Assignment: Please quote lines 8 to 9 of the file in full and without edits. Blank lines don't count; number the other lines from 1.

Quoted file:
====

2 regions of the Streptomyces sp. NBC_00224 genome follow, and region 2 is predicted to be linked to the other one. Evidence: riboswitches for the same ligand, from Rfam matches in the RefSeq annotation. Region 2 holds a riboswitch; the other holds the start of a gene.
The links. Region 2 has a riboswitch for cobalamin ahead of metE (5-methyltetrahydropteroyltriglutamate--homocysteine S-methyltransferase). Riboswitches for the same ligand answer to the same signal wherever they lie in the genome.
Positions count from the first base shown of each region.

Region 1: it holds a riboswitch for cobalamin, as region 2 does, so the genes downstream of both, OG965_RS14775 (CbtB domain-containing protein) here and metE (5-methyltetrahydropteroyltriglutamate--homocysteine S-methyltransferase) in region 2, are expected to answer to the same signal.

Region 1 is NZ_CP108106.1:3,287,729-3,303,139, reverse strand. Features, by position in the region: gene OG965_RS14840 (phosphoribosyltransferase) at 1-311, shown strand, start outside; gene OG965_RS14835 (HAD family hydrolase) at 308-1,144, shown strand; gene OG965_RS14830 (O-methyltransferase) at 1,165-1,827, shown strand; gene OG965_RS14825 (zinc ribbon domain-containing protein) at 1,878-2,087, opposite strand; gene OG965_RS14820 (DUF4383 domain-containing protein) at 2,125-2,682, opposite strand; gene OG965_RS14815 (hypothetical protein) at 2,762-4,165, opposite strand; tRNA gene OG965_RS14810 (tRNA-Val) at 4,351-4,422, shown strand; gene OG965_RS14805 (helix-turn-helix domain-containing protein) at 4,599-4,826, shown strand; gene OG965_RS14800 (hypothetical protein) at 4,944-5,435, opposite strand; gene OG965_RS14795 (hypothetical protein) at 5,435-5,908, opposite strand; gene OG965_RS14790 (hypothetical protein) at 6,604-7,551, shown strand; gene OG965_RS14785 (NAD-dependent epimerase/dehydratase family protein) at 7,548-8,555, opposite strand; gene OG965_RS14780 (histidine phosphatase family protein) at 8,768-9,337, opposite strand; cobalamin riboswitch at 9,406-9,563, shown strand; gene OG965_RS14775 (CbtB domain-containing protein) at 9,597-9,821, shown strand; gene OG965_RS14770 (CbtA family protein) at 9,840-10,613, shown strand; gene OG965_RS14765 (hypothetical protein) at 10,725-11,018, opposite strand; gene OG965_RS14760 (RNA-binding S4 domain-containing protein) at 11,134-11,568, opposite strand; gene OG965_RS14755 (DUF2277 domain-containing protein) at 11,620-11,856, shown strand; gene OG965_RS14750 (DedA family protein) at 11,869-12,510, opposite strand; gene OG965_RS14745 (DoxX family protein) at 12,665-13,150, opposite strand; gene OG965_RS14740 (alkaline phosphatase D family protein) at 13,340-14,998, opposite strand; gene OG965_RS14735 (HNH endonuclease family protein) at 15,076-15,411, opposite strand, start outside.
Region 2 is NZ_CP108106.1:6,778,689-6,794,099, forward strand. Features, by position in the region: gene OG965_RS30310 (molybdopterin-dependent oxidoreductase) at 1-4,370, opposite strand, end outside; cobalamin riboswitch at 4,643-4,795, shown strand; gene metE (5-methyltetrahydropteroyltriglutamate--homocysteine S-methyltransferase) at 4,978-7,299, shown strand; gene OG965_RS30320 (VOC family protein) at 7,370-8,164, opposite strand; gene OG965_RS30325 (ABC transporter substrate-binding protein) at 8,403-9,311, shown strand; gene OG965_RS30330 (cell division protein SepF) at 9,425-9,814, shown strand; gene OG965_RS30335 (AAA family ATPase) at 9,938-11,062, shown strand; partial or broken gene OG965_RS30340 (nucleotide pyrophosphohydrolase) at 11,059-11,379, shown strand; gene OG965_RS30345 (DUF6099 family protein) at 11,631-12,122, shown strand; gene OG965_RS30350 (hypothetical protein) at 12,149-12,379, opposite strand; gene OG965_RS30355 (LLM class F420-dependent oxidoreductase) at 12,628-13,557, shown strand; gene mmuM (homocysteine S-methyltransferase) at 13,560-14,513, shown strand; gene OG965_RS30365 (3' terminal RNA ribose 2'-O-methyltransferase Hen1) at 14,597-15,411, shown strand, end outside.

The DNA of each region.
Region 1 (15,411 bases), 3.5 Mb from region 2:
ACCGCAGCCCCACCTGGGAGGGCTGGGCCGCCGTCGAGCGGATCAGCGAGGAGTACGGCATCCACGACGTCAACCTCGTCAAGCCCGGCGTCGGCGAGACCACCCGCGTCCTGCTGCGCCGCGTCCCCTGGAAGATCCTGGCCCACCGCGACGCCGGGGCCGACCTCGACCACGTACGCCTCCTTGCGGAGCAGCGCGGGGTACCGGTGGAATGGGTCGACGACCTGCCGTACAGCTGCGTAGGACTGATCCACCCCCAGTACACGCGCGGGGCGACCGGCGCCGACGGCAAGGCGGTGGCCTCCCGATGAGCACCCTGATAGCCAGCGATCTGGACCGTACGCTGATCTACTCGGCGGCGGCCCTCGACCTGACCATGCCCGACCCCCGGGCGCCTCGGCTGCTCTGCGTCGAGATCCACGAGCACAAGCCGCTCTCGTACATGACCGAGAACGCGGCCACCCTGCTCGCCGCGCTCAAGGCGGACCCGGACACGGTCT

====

Region 1 (15,411 bases), 3.5 Mb from region 2:
ACCGCAGCCCCACCTGGGAGGGCTGGGCCGCCGTCGAGCGGATCAGCGAGGAGTACGGCATCCACGACGTCAACCTCGTCAAGCCCGGCGTCGGCGAGACCACCCGCGTCCTGCTGCGCCGCGTCCCCTGGAAGATCCTGGCCCACCGCGACGCCGGGGCCGACCTCGACCACGTACGCCTCCTTGCGGAGCAGCGCGGGGTACCGGTGGAATGGGTCGACGACCTGCCGTACAGCTGCGTAGGACTGATCCACCCCCAGTACACGCGCGGGGCGACCGGCGCCGACGGCAAGGCGGTGGCCTCCCGATGAGCACCCTGATAGCCAGCGATCTGGACCGTACGCTGATCTACTCGGCGGCGGCCCTCGACCTGACCATGCCCGACCCCCGGGCGCCTCGGCTGCTCTGCGTCGAGATCCACGAGCACAAGCCGCTCTCGTACATGACCGAGAACGCGGCCACCCTGCTCGCCGCGCTCAAGGCGGACCCGGACACGGTCT